In its current form, the NOAH concept bike has a whopping 230 mm of front travel, although it also tips the scales at 40 lb (18 kg). For that reason, its designers are looking into the use of lighter building materials for subsequent versions.

"The end goal is to produce a limited number," said Taylor. "We had a good response at the London show, but we do accept it's not to everyone's taste!".

Source: COFA Engineering via Bike Radar



In its current form, the NOAH concept bike has a whopping 230 mm of travel in front, although it also tips the scales at 40 lb (18 kg).


The rear pivot point of the top A-arm is adjustable, allowing the path of the lower yoke to be altered for different riding conditions.


The fork is lighter than a regular suspension fork, as it doesn't contain any springs, dampers or other shock-absorbing hardware.


The rear suspension layout allows for the use of a Nuvinci N360 continuously-variable hub transmission.


The one-of-a-kind NOAH bike.
 

kidwoo

Artisanal Tweet Curator
Aug 25, 2003
37,451
10,360
The old timey times
suspension so bizarre no one notices the saddle designed to slide you straight onto the top tube, leading to compressed balls and knees broken by the square edge on the arm connecting the wheel to the rocker.

Well done Scurra, you've surpassed yourself.
Well I think you'll notice a rather conspicuous lack of actual riding footage with any of these contraptions. I mean just picture it: Someone hauling ass down a trail on that bike......desert, woods.....doesn't matter. Pumping little undulations, backsiding a little rock slab, carving on a really hard leaned turn. Yeah I can't picture it either :D
 

Samoto

Guest
Dec 16, 2013
402
0

In its current form, the NOAH concept bike has a whopping 230 mm of travel in front, although it also tips the scales at 40 lb (18 kg).


The rear pivot point of the top A-arm is adjustable, allowing the path of the lower yoke to be altered for different riding conditions.


The fork is lighter than a regular suspension fork, as it doesn't contain any springs, dampers or other shock-absorbing hardware.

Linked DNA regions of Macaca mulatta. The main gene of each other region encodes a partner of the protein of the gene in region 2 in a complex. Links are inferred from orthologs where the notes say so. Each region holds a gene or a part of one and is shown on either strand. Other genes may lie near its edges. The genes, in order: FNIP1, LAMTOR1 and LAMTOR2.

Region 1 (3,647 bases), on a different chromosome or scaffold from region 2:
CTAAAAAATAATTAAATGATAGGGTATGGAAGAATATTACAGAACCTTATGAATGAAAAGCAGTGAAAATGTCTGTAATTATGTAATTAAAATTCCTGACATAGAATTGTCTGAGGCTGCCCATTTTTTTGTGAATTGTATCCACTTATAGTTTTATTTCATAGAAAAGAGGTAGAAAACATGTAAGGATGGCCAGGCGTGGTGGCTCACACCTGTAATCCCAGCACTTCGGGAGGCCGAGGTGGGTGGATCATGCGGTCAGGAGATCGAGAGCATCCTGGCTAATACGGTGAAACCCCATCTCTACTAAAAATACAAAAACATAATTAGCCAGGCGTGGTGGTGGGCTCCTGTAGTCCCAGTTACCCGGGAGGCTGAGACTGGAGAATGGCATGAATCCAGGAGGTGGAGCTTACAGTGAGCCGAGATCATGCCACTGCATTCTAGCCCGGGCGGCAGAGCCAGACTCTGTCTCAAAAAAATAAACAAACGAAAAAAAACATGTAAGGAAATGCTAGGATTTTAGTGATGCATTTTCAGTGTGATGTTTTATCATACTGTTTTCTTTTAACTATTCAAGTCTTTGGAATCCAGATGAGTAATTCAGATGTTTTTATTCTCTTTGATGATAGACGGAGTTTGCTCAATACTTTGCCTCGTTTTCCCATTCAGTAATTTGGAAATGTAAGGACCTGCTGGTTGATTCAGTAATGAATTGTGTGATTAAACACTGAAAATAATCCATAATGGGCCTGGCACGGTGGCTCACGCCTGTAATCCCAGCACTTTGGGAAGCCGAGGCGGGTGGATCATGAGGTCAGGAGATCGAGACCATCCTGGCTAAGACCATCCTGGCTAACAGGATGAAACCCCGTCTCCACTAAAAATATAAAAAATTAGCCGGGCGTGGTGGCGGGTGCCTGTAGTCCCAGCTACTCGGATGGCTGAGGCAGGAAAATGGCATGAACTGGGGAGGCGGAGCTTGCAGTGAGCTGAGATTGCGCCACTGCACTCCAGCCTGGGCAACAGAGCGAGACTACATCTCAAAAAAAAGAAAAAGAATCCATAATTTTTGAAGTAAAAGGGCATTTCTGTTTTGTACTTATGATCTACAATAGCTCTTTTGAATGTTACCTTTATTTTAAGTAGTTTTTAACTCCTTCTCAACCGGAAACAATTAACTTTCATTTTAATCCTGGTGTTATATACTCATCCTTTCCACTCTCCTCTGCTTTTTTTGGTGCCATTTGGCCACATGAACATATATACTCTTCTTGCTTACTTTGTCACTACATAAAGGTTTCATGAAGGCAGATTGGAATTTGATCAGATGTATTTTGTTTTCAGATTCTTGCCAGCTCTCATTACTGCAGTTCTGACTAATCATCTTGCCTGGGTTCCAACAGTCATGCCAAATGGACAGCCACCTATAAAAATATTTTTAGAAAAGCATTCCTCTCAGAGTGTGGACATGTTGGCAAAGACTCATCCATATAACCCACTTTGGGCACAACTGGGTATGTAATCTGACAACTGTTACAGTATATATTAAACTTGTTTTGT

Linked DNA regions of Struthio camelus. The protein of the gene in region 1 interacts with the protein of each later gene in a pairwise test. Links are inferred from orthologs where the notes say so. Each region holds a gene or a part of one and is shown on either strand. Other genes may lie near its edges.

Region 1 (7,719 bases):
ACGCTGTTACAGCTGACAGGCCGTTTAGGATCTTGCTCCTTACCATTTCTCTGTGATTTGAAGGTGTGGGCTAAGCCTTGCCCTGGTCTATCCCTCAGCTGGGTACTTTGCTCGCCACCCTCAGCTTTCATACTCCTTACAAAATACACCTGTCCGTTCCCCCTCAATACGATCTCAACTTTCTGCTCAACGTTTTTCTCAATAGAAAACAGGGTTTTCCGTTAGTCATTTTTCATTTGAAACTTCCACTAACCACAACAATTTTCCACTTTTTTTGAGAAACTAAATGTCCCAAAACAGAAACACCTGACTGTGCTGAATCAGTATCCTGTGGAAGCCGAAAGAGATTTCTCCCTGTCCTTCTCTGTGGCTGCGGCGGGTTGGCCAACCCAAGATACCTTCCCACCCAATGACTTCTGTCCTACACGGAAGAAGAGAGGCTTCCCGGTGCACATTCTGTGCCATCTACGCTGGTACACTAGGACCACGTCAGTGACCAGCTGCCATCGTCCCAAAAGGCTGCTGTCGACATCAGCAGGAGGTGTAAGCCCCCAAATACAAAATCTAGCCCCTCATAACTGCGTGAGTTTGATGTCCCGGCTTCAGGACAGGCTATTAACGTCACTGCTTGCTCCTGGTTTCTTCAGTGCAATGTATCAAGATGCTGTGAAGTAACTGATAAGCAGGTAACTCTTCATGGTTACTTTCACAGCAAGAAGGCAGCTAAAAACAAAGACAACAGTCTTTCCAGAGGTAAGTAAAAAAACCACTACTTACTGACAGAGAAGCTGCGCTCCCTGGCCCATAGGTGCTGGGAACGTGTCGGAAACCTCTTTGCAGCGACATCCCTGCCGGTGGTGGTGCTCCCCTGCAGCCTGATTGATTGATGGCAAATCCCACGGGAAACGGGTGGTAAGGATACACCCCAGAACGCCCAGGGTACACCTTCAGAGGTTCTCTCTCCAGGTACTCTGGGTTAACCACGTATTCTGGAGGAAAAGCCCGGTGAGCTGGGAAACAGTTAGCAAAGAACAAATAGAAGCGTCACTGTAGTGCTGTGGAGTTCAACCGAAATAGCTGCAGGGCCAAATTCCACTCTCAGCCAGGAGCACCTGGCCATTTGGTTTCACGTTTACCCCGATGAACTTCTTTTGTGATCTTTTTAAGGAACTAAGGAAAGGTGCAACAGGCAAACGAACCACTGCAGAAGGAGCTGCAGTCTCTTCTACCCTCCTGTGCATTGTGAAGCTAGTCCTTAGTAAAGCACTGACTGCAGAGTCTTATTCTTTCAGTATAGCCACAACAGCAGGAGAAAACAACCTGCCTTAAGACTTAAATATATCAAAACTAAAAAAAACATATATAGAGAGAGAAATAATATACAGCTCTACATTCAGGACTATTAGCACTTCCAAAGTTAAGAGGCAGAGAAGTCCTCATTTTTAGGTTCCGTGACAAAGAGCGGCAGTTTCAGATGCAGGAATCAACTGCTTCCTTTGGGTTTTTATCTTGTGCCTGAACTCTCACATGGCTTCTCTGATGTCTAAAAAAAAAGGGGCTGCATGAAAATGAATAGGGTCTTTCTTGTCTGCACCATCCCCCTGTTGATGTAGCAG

The rear suspension layout allows for the use of a Nuvinci N360 continuously-variable hub transmission.


The one-of-a-kind NOAH bike.
Perfect for him.

 

Wilhelm

Monkey
Aug 10, 2003
444
19
Another interesting concept bike with a linkage fork and many more funny approaches was designed by Adrian GRIFFITHS at TopTrail Ltd. (CEng MIMechE), a professional engineer with over 25 years experience in automotive chassis engineering, and built by Dave WRATH-SHARMAN of Highpath Engineering as a functional prototype: The "Interconnected Suspension Bicycle Project", an all terrain concept bike.









Sometime ago I posted Adrian GRIFFITHS´ The TopTrail Interconnected Suspension Bicycle Project. Recently I found an article "Suspension invention: the promising TopTrail linked suspension technology" about this project and perspectives at VeloVision #41, 06-2011, 46-48, VeloVisionMag.co.uk (e-paper unfortunately not for free). However, a free German translation "Praxistaugliche Verbundfederung" w/ hi-res pics has been published at FahrradZukunft #15, 04-2013, 17-21, FahrradZukunft.de (deliberate double post).


Adrian GRIFFITHS, CEng MIMechE.










Early prototype.

Technical paper (PDF)

Videos technology:

Videos performance:
 

xy9ine

Turbo Monkey
Mar 22, 2004
2,940
354
vancouver eastside
dodzy (of zerode fame; RIP) built a gearbox dh sled w/ an onboard brake. i assume it works; just sucks if you snap a chain. the ultimate in low unsprung weight, though.

 

Jm_

sled dog's bollocks
Jan 14, 2002
17,358
8,156
AK
dodzy (of zerode fame; RIP) built a gearbox dh sled w/ an onboard brake. i assume it works; just sucks if you snap a chain. the ultimate in low unsprung weight, though.
With a 5th element, so you know suspension was important.
 

Jim Mac

MAKE ENDURO GREAT AGAIN
May 21, 2004
6,352
282
the middle east of NY
Don't know if this was posted yet, but my wife's 1st "DH" bike was a Haro MX2- not our bike but one similar...still have the frame in our garage, holding up some X mas lights above the bar!